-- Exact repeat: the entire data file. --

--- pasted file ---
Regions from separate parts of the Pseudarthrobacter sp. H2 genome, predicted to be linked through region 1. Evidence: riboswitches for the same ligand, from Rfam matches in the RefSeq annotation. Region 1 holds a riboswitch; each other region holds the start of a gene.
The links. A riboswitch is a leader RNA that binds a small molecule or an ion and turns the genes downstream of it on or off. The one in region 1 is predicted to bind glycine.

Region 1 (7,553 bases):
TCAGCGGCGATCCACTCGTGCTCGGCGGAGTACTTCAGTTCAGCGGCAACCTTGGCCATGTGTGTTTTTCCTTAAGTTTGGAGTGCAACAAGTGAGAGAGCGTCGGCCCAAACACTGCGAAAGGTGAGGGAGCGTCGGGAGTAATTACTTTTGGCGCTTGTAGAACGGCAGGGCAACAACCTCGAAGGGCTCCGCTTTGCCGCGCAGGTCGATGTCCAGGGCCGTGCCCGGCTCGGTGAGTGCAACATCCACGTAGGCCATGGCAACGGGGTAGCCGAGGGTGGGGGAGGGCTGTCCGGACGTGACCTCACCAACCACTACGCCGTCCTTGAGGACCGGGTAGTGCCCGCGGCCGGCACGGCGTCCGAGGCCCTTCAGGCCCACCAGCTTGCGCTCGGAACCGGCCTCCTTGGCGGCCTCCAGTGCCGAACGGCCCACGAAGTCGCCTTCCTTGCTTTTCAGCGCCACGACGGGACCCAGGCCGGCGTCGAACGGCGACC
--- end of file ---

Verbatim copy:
Regions from separate parts of the Pseudarthrobacter sp. H2 genome, predicted to be linked through region 1. Evidence: riboswitches for the same ligand, from Rfam matches in the RefSeq annotation. Region 1 holds a riboswitch; each other region holds the start of a gene.
The links. A riboswitch is a leader RNA that binds a small molecule or an ion and turns the genes downstream of it on or off. The one in region 1 is predicted to bind glycine.

Region 1 (7,553 bases):
TCAGCGGCGATCCACTCGTGCTCGGCGGAGTACTTCAGTTCAGCGGCAACCTTGGCCATGTGTGTTTTTCCTTAAGTTTGGAGTGCAACAAGTGAGAGAGCGTCGGCCCAAACACTGCGAAAGGTGAGGGAGCGTCGGGAGTAATTACTTTTGGCGCTTGTAGAACGGCAGGGCAACAACCTCGAAGGGCTCCGCTTTGCCGCGCAGGTCGATGTCCAGGGCCGTGCCCGGCTCGGTGAGTGCAACATCCACGTAGGCCATGGCAACGGGGTAGCCGAGGGTGGGGGAGGGCTGTCCGGACGTGACCTCACCAACCACTACGCCGTCCTTGAGGACCGGGTAGTGCCCGCGGCCGGCACGGCGTCCGAGGCCCTTCAGGCCCACCAGCTTGCGCTCGGAACCGGCCTCCTTGGCGGCCTCCAGTGCCGAACGGCCCACGAAGTCGCCTTCCTTGCTTTTCAGCGCCACGACGGGACCCAGGCCGGCGTCGAACGGCGACC